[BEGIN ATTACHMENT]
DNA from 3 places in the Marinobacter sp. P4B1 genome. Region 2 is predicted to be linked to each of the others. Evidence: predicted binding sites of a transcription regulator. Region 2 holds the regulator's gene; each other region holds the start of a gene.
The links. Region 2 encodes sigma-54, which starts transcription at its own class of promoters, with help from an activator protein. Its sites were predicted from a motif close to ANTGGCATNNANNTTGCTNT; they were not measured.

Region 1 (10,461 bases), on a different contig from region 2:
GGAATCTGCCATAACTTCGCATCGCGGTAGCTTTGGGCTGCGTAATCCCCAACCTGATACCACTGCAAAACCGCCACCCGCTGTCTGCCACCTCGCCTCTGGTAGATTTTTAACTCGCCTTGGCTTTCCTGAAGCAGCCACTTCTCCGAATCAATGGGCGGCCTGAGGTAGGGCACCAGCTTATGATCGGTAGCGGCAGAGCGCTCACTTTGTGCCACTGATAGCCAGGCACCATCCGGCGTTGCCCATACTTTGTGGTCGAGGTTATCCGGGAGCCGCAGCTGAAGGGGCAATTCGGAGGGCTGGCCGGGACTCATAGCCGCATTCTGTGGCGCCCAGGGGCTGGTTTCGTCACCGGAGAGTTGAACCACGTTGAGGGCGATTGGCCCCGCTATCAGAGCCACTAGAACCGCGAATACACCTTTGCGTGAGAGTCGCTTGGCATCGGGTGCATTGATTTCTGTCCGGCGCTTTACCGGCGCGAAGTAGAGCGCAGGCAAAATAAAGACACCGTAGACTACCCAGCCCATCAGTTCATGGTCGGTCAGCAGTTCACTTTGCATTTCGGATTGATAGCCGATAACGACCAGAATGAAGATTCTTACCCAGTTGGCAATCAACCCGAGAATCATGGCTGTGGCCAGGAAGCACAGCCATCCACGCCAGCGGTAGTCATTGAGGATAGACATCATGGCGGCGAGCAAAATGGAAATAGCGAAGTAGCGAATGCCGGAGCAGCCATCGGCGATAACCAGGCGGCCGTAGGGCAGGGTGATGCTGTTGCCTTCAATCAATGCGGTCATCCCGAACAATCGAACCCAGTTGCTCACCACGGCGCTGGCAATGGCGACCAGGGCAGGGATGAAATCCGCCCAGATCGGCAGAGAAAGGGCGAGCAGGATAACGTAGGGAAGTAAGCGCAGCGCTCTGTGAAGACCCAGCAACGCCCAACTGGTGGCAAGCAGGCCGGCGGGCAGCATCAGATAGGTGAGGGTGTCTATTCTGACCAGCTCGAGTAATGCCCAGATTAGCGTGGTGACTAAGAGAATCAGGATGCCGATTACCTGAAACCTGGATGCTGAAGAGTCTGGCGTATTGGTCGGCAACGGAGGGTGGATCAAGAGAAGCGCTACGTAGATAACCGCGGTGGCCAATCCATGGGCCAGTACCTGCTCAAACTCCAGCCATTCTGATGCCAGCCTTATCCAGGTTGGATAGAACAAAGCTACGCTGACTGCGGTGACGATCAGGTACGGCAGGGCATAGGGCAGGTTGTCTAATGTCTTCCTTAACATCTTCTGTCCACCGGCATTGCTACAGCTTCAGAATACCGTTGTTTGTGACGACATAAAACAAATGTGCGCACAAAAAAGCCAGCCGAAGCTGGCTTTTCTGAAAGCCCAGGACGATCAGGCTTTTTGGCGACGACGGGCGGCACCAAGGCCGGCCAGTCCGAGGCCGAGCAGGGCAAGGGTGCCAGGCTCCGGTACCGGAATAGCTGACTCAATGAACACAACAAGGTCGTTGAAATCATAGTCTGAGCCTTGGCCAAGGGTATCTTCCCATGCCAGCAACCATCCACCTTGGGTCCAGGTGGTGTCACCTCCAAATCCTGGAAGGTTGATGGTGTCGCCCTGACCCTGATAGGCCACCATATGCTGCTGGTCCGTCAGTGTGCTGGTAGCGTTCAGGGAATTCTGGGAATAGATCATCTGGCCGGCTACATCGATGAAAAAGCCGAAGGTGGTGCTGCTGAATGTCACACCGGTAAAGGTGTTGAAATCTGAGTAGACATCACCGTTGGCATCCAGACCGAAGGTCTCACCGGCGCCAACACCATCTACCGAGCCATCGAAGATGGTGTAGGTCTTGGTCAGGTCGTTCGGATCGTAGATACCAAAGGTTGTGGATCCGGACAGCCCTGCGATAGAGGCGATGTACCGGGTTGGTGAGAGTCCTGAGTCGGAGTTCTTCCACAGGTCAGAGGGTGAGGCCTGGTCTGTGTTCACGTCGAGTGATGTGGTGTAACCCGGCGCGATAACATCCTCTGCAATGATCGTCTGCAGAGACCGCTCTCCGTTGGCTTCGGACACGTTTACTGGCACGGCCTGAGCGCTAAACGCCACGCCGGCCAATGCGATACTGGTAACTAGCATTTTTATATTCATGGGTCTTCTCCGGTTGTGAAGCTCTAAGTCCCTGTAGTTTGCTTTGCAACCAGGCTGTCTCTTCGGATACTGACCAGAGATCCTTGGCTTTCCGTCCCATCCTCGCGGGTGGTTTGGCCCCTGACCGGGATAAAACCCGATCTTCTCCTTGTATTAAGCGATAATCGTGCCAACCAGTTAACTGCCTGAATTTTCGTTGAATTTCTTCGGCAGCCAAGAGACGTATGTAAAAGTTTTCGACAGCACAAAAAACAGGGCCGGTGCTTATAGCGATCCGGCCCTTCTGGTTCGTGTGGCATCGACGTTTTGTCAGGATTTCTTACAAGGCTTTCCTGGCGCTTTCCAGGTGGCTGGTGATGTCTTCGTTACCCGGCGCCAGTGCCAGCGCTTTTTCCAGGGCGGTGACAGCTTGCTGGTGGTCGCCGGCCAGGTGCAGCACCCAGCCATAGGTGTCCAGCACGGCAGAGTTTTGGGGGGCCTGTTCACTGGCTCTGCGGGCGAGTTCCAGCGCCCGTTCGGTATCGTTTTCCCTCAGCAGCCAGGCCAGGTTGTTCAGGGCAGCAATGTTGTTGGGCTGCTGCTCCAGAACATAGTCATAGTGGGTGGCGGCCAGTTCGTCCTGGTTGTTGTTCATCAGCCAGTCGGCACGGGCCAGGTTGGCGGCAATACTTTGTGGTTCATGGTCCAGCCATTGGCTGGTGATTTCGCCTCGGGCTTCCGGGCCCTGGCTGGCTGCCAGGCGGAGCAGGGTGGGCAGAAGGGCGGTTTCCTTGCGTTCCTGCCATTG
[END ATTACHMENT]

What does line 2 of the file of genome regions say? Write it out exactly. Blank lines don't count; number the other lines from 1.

The links. Region 2 encodes sigma-54, which starts transcription at its own class of promoters, with help from an activator protein. Its sites were predicted from a motif close to ANTGGCATNNANNTTGCTNT; they were not measured.